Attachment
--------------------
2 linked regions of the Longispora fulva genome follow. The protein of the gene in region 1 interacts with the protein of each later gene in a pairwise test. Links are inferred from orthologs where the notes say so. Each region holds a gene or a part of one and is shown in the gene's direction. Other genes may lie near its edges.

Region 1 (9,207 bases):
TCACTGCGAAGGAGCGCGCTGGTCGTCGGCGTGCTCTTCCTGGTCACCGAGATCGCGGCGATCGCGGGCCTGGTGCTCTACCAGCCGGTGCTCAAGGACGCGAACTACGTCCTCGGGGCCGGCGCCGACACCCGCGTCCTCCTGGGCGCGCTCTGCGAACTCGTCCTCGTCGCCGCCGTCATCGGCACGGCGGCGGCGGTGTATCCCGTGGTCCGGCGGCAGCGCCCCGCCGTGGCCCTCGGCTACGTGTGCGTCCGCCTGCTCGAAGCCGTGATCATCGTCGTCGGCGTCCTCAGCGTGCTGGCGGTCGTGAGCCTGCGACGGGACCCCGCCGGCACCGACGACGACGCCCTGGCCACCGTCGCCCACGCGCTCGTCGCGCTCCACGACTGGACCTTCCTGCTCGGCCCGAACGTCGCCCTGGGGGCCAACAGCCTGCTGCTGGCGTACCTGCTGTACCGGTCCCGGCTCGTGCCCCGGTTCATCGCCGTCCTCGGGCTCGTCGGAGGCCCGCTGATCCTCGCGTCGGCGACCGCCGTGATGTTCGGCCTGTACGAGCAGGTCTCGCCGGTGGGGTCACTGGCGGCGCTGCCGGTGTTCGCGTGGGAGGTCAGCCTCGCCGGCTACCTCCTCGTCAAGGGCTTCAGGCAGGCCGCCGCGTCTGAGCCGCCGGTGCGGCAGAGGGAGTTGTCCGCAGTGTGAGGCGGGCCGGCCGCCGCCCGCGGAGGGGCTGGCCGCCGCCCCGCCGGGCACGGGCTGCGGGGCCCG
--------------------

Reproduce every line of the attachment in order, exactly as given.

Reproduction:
2 linked regions of the Longispora fulva genome follow. The protein of the gene in region 1 interacts with the protein of each later gene in a pairwise test. Links are inferred from orthologs where the notes say so. Each region holds a gene or a part of one and is shown in the gene's direction. Other genes may lie near its edges.

Region 1 (9,207 bases):
TCACTGCGAAGGAGCGCGCTGGTCGTCGGCGTGCTCTTCCTGGTCACCGAGATCGCGGCGATCGCGGGCCTGGTGCTCTACCAGCCGGTGCTCAAGGACGCGAACTACGTCCTCGGGGCCGGCGCCGACACCCGCGTCCTCCTGGGCGCGCTCTGCGAACTCGTCCTCGTCGCCGCCGTCATCGGCACGGCGGCGGCGGTGTATCCCGTGGTCCGGCGGCAGCGCCCCGCCGTGGCCCTCGGCTACGTGTGCGTCCGCCTGCTCGAAGCCGTGATCATCGTCGTCGGCGTCCTCAGCGTGCTGGCGGTCGTGAGCCTGCGACGGGACCCCGCCGGCACCGACGACGACGCCCTGGCCACCGTCGCCCACGCGCTCGTCGCGCTCCACGACTGGACCTTCCTGCTCGGCCCGAACGTCGCCCTGGGGGCCAACAGCCTGCTGCTGGCGTACCTGCTGTACCGGTCCCGGCTCGTGCCCCGGTTCATCGCCGTCCTCGGGCTCGTCGGAGGCCCGCTGATCCTCGCGTCGGCGACCGCCGTGATGTTCGGCCTGTACGAGCAGGTCTCGCCGGTGGGGTCACTGGCGGCGCTGCCGGTGTTCGCGTGGGAGGTCAGCCTCGCCGGCTACCTCCTCGTCAAGGGCTTCAGGCAGGCCGCCGCGTCTGAGCCGCCGGTGCGGCAGAGGGAGTTGTCCGCAGTGTGAGGCGGGCCGGCCGCCGCCCGCGGAGGGGCTGGCCGCCGCCCCGCCGGGCACGGGCTGCGGGGCCCG